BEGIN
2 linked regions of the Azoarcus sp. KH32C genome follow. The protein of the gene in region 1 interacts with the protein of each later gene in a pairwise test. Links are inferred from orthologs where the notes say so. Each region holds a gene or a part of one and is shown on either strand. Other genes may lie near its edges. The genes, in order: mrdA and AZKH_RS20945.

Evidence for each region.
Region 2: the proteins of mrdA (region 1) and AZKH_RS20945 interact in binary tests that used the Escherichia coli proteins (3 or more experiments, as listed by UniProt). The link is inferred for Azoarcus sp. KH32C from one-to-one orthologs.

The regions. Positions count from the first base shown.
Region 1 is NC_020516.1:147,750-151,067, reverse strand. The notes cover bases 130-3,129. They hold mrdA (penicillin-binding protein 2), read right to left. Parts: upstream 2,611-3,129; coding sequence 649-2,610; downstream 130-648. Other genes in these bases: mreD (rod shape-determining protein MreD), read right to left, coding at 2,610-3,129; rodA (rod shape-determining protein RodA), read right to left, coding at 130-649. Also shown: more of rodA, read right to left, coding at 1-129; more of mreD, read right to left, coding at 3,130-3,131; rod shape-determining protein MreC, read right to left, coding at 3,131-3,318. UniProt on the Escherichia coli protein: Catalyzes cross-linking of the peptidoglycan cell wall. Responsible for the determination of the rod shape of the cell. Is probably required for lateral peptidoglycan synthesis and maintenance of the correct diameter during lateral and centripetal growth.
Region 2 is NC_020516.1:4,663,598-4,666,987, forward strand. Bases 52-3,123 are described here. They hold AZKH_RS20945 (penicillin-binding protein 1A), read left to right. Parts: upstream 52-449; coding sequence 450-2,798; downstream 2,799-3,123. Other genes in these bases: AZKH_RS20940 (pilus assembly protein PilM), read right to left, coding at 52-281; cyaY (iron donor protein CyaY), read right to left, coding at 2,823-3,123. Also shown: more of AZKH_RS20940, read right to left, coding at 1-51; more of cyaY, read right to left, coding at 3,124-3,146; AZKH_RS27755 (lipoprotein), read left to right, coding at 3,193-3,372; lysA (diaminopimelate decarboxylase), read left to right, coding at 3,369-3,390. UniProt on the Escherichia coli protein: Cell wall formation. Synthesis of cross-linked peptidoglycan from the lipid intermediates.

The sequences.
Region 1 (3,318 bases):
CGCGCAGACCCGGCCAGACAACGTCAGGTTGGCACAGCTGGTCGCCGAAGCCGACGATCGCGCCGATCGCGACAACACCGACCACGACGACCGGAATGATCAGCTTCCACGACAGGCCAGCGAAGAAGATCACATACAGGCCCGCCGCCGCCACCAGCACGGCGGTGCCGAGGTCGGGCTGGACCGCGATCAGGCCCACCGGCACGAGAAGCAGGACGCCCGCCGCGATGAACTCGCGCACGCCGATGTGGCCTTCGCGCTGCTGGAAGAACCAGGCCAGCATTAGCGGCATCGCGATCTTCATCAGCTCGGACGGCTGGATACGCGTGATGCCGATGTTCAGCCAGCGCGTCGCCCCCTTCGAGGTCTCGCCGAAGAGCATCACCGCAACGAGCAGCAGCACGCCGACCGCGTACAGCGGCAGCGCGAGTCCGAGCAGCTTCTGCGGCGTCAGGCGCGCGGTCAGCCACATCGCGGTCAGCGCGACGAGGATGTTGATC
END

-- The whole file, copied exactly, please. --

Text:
2 linked regions of the Azoarcus sp. KH32C genome follow. The protein of the gene in region 1 interacts with the protein of each later gene in a pairwise test. Links are inferred from orthologs where the notes say so. Each region holds a gene or a part of one and is shown on either strand. Other genes may lie near its edges. The genes, in order: mrdA and AZKH_RS20945.

Evidence for each region.
Region 2: the proteins of mrdA (region 1) and AZKH_RS20945 interact in binary tests that used the Escherichia coli proteins (3 or more experiments, as listed by UniProt). The link is inferred for Azoarcus sp. KH32C from one-to-one orthologs.

The regions. Positions count from the first base shown.
Region 1 is NC_020516.1:147,750-151,067, reverse strand. The notes cover bases 130-3,129. They hold mrdA (penicillin-binding protein 2), read right to left. Parts: upstream 2,611-3,129; coding sequence 649-2,610; downstream 130-648. Other genes in these bases: mreD (rod shape-determining protein MreD), read right to left, coding at 2,610-3,129; rodA (rod shape-determining protein RodA), read right to left, coding at 130-649. Also shown: more of rodA, read right to left, coding at 1-129; more of mreD, read right to left, coding at 3,130-3,131; rod shape-determining protein MreC, read right to left, coding at 3,131-3,318. UniProt on the Escherichia coli protein: Catalyzes cross-linking of the peptidoglycan cell wall. Responsible for the determination of the rod shape of the cell. Is probably required for lateral peptidoglycan synthesis and maintenance of the correct diameter during lateral and centripetal growth.
Region 2 is NC_020516.1:4,663,598-4,666,987, forward strand. Bases 52-3,123 are described here. They hold AZKH_RS20945 (penicillin-binding protein 1A), read left to right. Parts: upstream 52-449; coding sequence 450-2,798; downstream 2,799-3,123. Other genes in these bases: AZKH_RS20940 (pilus assembly protein PilM), read right to left, coding at 52-281; cyaY (iron donor protein CyaY), read right to left, coding at 2,823-3,123. Also shown: more of AZKH_RS20940, read right to left, coding at 1-51; more of cyaY, read right to left, coding at 3,124-3,146; AZKH_RS27755 (lipoprotein), read left to right, coding at 3,193-3,372; lysA (diaminopimelate decarboxylase), read left to right, coding at 3,369-3,390. UniProt on the Escherichia coli protein: Cell wall formation. Synthesis of cross-linked peptidoglycan from the lipid intermediates.

The sequences.
Region 1 (3,318 bases):
CGCGCAGACCCGGCCAGACAACGTCAGGTTGGCACAGCTGGTCGCCGAAGCCGACGATCGCGCCGATCGCGACAACACCGACCACGACGACCGGAATGATCAGCTTCCACGACAGGCCAGCGAAGAAGATCACATACAGGCCCGCCGCCGCCACCAGCACGGCGGTGCCGAGGTCGGGCTGGACCGCGATCAGGCCCACCGGCACGAGAAGCAGGACGCCCGCCGCGATGAACTCGCGCACGCCGATGTGGCCTTCGCGCTGCTGGAAGAACCAGGCCAGCATTAGCGGCATCGCGATCTTCATCAGCTCGGACGGCTGGATACGCGTGATGCCGATGTTCAGCCAGCGCGTCGCCCCCTTCGAGGTCTCGCCGAAGAGCATCACCGCAACGAGCAGCAGCACGCCGACCGCGTACAGCGGCAGCGCGAGTCCGAGCAGCTTCTGCGGCGTCAGGCGCGCGGTCAGCCACATCGCGGTCAGCGCGACGAGGATGTTGATC